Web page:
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Although they're rare, a number of complications can develop if pre-eclampsia isn't diagnosed and monitored.
These problems can affect both the mother and her baby.
Eclampsia describes a type of convulsion or fit (involuntary contraction of the muscles) that pregnant women can experience, usually from week 20 of the pregnancy or immediately after the birth. Eclampsia is quite rare in the UK, with an estimated 1 case for every 4,000 pregnancies.
During an eclamptic fit, the mother's arms, legs, neck or jaw will twitch involuntarily in repetitive, jerky movements. She may lose consciousness and may wet herself. The fits usually last less than a minute.
While most women make a full recovery after having eclampsia, there's a small risk of permanent disability or brain damage if the fits are severe. Of those who have eclampsia, around 1 in 50 will die from the condition. Unborn babies can suffocate during a seizure and 1 in 14 may die.
Research has found that a medication called magnesium sulfate can halve the risk of eclampsia and reduce the risk of the mother dying. It's now widely used to treat eclampsia after it has occurred, and to treat women who may be at risk of developing it.
HELLP syndrome is a rare liver and blood clotting disorder that can affect pregnant women. It's most likely to occur immediately after the baby is delivered, but can appear any time after 20 weeks of pregnancy, and in rare cases before 20 weeks.
The letters in the name HELLP stand for each part of the condition:
HELLP syndrome is potentially as dangerous as eclampsia, and is slightly more common. The only way to treat the condition is to deliver the baby as soon as possible. Once the mother is in hospital and receiving treatment, it's possible for her to make a full recovery.
The blood supply to the brain can be disturbed as a result of high blood pressure. This is known as a cerebral haemorrhage, or stroke. If the brain doesn't get enough oxygen and nutrients from the blood, brain cells will start to die, causing brain damage and possibly death.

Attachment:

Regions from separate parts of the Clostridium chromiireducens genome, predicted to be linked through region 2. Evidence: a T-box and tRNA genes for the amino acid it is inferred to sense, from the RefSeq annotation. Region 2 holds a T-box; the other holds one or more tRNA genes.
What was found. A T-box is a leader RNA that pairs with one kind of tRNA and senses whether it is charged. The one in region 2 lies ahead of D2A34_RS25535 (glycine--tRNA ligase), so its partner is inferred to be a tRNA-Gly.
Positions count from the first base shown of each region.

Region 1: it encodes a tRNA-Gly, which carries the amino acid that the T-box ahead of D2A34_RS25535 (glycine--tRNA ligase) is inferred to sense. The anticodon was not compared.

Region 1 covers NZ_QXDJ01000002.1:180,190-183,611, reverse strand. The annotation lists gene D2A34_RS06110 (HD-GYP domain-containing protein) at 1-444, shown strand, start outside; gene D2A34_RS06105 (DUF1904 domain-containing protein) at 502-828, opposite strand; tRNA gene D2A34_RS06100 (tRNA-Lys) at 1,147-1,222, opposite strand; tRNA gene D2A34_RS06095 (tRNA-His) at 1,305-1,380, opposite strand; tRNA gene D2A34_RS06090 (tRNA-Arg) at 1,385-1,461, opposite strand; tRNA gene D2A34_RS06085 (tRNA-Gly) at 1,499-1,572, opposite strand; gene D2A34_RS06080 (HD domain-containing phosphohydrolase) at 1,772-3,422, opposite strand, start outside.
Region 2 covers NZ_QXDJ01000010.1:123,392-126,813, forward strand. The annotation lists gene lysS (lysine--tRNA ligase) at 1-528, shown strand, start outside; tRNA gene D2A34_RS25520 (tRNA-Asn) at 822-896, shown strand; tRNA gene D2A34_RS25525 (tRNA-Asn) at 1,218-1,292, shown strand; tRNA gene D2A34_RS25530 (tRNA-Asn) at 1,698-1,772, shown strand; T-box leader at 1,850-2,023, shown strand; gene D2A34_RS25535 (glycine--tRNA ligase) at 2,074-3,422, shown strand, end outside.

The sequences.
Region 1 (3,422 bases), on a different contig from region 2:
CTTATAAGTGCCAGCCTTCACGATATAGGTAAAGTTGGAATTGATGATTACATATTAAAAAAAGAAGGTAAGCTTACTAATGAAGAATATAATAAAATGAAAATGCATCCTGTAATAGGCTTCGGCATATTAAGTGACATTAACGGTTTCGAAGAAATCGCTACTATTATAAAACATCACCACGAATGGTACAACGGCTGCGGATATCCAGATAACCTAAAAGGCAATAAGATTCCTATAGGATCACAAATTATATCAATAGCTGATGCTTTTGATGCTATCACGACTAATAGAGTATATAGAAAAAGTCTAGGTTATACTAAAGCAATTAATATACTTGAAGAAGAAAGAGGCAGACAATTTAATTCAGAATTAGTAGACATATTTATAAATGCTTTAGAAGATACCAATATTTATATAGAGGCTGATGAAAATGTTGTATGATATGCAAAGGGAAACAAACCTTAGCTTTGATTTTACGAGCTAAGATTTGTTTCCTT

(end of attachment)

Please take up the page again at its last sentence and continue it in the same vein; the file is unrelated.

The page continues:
The mother's blood clotting system can break down. This is known medically as "disseminated intravascular coagulation".
This can either result in too much bleeding because there aren't enough proteins in the blood to make it clot, or in blood clots developing throughout the body because the proteins that control blood clotting become abnormally active.
These blood clots can reduce or block blood flow through the blood vessels and possibly damage the organs.
Babies of some women with pre-eclampsia may grow more slowly in the womb than normal, because the condition reduces the amount of nutrients and oxygen passed from the mother to her baby. These babies are often smaller than usual, particularly if the pre-eclampsia occurs before 37 weeks.
If pre-eclampsia is severe, a baby may need to be delivered before they're fully developed. This can lead to serious complications, such as breathing difficulties caused by the lungs not being fully developed (neonatal respiratory distress syndrome). In these cases, a baby usually needs to stay in a neonatal intensive care unit so they can be monitored and treated.
Some babies of women with pre-eclampsia can even die in the womb and be stillborn. It's estimated that around 1,000 babies die each year because of pre-eclampsia. Most of these babies die because of complications related to early delivery.